Sawubona. The most common greeting in the Zulu tribe and throughout South Africa is translated, “I see you and by seeing you, I bring you into being.” What better greeting to share with each other as we return from a short, but much-needed Thanksgiving Break after an incredibly intense first trimester at Proctor.
If 2020 has taught us anything it is 1) to remain flexible and 2) the importance of relationships. Ocean Classroom 2020 instilled these two critical lessons in the twenty-one Proctor students who called the schooner Roseway home for the past ten weeks. Congratulations to the crew of Ocean Classroom on completing an unforgettable journey.
With the unknown if interscholastic athletic contests would take place this fall, we already accepted that this would be the most challenging and unique athletic season we have ever faced. What makes athletic programming so valuable is the outlet it provides students and a new environment to learn how to be on a team, lead, win and lose with grace, and exert the built-up physical energy from a full day of classes. It was never a question of if we would have athletics this fall. It was a question of how.
Never has the creation of art been more important in our students’ lives. When our students stepped into the studio, the wood shop, the forge, or on the stage, they shed the invisible weight of a global pandemic and simply immersed themselves in the healing process of creating art. Today, we share student work in a Virtual End of Term Art Show at the link below.
We enter exam week with our noses pressed to the ground, focused intently on helping guide our students through final assessments, studying, and, our favorite, dorm cleaning and packing. This head-down, tirelessly-support-our students mindset has dominated our lives since Registration Day on September 7. As we cautiously lift our heads and see glimpses of the end of the term, we need to acknowledge the good, good work that has been done by so many over the past ten weeks to allow us to remain in-person.
On the cusp of exam week, students will be looking back to reflect and collect the knowledge accrued over the term. There will be final projects, final fall performances, and final exams. The library will bustle. Review sessions will be packed. The stairs to Learning Skills will continually creak as students transit up and down. All of this is part of a normal term, part of an opportunity for students to put forth their best work, to celebrate excellence. These are the expected takeaways from a term. But what about the unexpected?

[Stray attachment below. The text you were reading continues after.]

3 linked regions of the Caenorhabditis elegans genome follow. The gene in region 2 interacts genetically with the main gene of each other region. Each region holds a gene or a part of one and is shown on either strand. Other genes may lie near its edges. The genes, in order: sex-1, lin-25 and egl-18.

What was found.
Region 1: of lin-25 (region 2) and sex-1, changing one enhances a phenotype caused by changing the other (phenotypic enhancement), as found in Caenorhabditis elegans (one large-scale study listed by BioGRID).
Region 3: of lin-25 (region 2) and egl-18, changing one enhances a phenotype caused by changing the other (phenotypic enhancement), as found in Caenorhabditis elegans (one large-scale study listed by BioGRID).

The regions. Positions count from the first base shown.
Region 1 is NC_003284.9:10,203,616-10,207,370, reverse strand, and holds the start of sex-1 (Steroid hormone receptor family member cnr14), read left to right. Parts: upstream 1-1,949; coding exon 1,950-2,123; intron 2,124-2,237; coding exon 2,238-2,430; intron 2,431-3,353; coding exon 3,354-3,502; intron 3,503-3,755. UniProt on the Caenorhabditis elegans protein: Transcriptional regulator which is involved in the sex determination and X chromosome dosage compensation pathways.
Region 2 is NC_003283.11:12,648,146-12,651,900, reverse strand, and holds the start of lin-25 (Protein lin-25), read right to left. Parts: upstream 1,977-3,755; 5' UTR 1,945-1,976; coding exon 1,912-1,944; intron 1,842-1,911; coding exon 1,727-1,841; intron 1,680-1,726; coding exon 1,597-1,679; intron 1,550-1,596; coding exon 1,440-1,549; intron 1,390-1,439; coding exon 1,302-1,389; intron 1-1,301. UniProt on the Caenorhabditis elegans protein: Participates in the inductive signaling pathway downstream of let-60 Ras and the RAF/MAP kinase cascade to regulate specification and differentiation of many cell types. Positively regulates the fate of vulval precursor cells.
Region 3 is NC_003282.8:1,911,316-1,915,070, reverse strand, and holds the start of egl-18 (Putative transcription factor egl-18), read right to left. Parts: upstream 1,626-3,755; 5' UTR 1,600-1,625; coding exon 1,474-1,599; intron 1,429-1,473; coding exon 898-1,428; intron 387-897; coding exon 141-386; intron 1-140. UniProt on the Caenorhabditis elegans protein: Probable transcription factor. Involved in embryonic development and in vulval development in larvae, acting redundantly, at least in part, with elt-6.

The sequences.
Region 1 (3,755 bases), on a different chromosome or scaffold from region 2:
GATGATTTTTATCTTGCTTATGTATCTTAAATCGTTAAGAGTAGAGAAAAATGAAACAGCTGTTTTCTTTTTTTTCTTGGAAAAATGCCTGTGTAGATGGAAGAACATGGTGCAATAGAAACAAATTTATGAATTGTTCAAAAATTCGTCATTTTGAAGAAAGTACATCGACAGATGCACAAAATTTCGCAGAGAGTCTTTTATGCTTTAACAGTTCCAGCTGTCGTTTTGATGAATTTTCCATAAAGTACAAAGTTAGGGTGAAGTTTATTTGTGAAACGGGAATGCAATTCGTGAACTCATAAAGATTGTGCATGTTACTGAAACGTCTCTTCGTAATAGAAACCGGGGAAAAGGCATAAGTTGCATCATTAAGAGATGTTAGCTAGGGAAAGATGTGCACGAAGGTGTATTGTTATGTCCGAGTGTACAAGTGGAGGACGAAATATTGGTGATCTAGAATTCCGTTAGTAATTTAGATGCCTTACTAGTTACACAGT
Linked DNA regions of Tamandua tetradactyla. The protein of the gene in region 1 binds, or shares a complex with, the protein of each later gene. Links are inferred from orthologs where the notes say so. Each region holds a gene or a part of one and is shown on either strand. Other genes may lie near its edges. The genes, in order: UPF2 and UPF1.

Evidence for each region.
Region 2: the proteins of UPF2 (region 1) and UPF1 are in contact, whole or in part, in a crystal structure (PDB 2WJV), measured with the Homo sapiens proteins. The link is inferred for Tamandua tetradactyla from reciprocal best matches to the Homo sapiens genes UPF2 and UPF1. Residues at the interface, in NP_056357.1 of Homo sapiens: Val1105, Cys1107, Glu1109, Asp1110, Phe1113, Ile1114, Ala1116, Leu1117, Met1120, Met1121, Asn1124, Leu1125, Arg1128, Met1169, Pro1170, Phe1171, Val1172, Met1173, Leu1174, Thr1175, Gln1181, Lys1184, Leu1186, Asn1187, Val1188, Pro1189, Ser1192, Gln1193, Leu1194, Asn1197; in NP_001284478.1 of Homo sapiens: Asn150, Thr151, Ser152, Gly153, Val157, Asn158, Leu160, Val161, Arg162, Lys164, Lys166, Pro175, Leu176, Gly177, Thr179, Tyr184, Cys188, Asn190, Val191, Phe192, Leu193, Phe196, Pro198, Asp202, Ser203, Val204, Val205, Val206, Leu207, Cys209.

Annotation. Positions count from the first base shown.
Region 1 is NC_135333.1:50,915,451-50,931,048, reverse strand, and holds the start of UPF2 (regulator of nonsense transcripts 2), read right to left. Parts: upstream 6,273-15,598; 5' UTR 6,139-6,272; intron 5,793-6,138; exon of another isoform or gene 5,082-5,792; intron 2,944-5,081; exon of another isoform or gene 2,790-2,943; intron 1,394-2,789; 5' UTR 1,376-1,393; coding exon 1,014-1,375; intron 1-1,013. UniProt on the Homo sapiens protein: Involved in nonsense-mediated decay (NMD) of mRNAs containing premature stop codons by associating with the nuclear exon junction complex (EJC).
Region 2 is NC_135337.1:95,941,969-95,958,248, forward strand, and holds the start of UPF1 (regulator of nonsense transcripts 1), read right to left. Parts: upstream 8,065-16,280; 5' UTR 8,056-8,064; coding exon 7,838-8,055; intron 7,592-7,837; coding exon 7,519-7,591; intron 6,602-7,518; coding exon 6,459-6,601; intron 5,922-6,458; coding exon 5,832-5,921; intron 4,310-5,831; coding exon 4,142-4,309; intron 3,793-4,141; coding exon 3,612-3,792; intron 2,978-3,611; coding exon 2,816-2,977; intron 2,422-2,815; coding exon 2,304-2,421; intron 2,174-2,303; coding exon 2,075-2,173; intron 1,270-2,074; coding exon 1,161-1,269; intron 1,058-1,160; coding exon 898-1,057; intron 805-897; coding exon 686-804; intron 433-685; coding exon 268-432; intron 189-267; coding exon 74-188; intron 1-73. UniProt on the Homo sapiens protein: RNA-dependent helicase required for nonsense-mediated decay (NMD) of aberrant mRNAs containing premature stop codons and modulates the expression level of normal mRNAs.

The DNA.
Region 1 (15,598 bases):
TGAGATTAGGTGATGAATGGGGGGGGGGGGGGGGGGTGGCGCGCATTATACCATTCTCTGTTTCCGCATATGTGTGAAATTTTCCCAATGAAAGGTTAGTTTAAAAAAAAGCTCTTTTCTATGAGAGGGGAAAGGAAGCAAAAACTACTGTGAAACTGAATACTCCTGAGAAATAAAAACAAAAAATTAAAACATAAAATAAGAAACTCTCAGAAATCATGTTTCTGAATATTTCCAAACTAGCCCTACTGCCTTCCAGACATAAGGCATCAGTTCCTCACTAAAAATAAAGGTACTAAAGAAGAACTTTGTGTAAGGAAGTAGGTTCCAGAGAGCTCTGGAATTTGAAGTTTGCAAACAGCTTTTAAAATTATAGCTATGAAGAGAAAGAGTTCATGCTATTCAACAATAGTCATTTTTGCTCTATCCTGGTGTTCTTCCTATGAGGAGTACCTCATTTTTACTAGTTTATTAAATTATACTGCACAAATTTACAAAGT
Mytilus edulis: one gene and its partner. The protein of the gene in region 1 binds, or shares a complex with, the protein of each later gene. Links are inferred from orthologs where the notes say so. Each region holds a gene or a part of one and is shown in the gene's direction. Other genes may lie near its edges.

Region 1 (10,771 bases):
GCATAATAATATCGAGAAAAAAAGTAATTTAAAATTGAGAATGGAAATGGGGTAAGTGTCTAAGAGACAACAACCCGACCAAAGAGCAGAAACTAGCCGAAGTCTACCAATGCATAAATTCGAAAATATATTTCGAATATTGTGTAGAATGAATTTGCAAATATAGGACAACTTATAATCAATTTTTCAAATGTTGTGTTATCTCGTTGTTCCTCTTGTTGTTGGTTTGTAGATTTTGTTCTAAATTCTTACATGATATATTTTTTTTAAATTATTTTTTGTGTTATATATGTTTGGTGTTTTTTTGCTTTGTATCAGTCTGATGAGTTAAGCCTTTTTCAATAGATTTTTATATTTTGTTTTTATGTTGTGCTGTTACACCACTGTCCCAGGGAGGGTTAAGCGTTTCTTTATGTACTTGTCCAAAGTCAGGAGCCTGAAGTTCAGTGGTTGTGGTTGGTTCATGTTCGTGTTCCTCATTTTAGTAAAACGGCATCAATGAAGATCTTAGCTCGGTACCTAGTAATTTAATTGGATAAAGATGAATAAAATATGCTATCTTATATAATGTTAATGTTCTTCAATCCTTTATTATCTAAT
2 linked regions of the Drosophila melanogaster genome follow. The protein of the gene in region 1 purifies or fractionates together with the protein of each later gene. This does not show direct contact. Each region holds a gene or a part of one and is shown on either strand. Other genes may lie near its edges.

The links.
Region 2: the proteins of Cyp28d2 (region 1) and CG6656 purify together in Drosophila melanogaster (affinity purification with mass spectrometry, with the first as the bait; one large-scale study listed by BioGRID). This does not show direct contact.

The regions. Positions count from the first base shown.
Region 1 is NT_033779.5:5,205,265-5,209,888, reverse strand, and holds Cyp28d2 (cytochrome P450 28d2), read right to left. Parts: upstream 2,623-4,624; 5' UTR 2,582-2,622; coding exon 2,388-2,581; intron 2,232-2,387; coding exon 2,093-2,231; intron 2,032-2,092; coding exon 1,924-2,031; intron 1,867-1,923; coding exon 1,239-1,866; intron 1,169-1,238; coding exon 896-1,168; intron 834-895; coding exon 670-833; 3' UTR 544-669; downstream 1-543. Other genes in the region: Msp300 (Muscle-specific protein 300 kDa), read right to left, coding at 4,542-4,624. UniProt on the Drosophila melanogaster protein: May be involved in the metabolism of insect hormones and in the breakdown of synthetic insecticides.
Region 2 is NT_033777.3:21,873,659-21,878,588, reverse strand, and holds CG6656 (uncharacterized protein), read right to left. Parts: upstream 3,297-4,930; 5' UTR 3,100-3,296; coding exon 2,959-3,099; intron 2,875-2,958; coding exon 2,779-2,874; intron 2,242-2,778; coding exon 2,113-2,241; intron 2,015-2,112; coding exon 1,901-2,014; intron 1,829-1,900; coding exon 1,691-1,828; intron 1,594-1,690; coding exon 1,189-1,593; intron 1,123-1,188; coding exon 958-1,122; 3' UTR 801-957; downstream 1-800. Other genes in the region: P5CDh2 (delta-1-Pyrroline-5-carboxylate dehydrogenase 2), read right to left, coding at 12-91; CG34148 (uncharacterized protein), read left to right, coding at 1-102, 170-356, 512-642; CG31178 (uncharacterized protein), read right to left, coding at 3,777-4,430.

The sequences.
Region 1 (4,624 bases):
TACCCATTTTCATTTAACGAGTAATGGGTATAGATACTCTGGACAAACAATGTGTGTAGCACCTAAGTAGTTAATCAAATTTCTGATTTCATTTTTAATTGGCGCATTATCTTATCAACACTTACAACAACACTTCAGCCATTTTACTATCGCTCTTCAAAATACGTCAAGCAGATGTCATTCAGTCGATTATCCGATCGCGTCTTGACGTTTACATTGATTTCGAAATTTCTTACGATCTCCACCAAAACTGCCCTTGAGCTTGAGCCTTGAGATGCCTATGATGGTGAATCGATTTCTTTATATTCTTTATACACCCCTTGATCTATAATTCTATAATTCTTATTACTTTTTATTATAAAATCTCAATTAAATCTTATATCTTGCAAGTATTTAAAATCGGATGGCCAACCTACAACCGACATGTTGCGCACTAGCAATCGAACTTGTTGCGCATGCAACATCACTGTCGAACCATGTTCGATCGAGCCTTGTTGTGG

As the Proctor community nears the end of the final week of classes, it may seem that energy on campus is at its lowest as students and faculty focus on their academic work in preparations for exams. However, a tradition of rivalry, school spirit, and athletic competition, stretching back over forty years approaches rapidly, and with it one of the most anticipated days of the Fall Term: Holderness Day 2020!
Temperatures in the 70s, sunshine, and blue skies have been a gift to our students and faculty as we enter the home stretch of the Fall Term. We soak up every moment of these extra days of meals and classes outside and our final practices before Holderness Weekend knowing well this weather won't last. We encourage each other to live in the moment, to suck the marrow out of each day, not knowing what the next will bring in this COVID-19 laden world.
Proctor’s Ocean Classroom program has made its way to Cumberland Island, Georgia as they prepare for the long open sea voyage to St. Croix, US Virgin Islands in the coming week. Unsettled weather in the Atlantic has delayed Roseway’s departure for this 13 day open water voyage, but the students and program are committed to making this experience happen. Read more from the past week on Ocean Classroom in the student journal entries below and enjoy a few video clips from the past week.
Today we voted. We voted because we have been granted the right to do so under the representative democracy designed by America’s founding fathers nearly 250 years ago. Every four years, like clockwork, through times of war and economic hardship and domestic unrest, citizens gather in their communities to vote for President of the United States and other offices. As we step behind the red and white curtain in the gym at Andover Elementary Middle School to cast our vote, we are reminded that our voice is powerful and that our voice matters.
Not all schools could run a program like Ocean Classroom in the midst of a global pandemic, but when Ocean Classroom director Brooks Bicknell ‘77 proposed a plan to run the program this fall, members of the Proctor’s COVID-19 Task Force rallied to find a way to safely quarantine both students and crew prior to launching the nine week, term-long voyage. The schooner Roseway and its intrepid student crew are now seven weeks into their journey down the eastern seaboard, and having the most abnormally, normal Fall Term of anyone at Proctor. Read more from the past week’s Ship’s Log below!